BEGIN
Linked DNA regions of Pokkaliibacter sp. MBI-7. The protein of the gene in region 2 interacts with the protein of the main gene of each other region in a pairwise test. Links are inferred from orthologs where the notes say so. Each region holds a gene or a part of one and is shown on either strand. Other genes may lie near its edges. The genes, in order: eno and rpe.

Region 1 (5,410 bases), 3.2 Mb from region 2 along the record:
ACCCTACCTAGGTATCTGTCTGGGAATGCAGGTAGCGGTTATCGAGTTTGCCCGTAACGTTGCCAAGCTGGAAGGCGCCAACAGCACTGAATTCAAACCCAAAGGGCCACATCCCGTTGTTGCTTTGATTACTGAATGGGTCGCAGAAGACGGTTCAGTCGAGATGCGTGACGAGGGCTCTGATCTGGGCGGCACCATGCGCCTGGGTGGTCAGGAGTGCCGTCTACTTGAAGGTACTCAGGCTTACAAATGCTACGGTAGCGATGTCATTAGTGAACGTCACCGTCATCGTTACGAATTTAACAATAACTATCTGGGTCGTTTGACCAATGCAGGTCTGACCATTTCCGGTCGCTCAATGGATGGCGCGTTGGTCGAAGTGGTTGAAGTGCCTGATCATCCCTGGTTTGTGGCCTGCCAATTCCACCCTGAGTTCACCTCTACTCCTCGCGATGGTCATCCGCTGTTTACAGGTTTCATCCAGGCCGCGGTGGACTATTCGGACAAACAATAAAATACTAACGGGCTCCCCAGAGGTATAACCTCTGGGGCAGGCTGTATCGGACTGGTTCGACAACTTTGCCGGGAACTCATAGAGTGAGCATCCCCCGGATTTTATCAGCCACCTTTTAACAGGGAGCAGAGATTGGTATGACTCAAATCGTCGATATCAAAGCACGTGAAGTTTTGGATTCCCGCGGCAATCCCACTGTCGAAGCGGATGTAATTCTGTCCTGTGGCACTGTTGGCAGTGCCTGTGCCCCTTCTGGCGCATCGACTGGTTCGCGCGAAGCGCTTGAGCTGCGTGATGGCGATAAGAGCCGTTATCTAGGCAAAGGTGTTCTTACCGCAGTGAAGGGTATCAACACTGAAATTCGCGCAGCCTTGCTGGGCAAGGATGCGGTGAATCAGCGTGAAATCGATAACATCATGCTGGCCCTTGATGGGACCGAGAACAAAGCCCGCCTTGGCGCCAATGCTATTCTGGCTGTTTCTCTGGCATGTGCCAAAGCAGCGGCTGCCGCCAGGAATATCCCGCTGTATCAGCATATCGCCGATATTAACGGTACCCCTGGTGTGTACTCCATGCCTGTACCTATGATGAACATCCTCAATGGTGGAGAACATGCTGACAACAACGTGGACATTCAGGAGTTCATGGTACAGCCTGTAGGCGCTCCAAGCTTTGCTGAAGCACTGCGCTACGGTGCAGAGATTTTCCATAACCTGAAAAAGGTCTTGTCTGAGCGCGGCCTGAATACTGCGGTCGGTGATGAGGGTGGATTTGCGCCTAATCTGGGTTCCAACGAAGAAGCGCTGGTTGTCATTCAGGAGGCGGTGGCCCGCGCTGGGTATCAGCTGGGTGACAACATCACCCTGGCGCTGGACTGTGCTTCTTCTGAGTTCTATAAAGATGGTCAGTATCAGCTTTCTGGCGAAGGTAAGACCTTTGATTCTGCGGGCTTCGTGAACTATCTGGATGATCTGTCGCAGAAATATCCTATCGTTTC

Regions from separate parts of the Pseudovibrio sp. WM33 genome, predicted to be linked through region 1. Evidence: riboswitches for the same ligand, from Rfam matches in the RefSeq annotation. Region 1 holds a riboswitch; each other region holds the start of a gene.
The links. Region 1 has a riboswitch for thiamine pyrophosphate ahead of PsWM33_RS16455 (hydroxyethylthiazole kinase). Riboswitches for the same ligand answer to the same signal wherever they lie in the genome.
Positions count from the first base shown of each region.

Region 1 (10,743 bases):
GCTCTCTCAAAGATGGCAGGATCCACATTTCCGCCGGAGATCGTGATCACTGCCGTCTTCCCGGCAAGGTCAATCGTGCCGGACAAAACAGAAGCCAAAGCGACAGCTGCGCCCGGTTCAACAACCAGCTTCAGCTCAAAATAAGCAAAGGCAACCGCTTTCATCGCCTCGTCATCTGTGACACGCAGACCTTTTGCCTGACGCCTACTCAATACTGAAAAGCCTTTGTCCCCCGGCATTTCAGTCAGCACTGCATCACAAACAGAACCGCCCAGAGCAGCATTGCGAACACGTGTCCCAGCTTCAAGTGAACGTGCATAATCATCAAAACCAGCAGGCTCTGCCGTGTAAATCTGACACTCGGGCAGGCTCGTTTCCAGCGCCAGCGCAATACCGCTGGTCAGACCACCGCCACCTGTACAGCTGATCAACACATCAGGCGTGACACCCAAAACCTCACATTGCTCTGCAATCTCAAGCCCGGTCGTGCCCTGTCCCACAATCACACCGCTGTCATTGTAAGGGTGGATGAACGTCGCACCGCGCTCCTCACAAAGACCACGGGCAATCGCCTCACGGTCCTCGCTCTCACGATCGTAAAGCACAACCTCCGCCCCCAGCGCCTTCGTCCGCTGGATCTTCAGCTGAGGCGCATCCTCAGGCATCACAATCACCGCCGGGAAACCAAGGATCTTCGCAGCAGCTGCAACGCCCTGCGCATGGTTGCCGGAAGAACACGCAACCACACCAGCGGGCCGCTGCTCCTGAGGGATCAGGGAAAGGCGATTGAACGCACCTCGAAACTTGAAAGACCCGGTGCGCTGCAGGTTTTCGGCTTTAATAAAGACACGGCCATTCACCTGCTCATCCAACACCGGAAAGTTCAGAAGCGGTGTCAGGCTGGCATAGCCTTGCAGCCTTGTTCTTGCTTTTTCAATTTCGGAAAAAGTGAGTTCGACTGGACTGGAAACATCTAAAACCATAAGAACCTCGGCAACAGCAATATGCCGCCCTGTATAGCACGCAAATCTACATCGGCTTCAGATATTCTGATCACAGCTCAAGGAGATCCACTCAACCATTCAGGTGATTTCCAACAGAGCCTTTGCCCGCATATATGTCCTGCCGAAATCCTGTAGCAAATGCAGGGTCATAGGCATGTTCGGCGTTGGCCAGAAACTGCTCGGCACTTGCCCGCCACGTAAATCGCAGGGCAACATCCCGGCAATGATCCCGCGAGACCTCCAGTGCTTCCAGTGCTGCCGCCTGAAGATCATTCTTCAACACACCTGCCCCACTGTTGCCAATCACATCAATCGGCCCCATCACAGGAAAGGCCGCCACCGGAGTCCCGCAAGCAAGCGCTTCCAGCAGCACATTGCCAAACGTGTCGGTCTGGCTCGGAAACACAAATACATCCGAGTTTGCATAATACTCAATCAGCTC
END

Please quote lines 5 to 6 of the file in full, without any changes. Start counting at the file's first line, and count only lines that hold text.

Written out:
The links. Region 1 has a riboswitch for thiamine pyrophosphate ahead of PsWM33_RS16455 (hydroxyethylthiazole kinase). Riboswitches for the same ligand answer to the same signal wherever they lie in the genome.
Positions count from the first base shown of each region.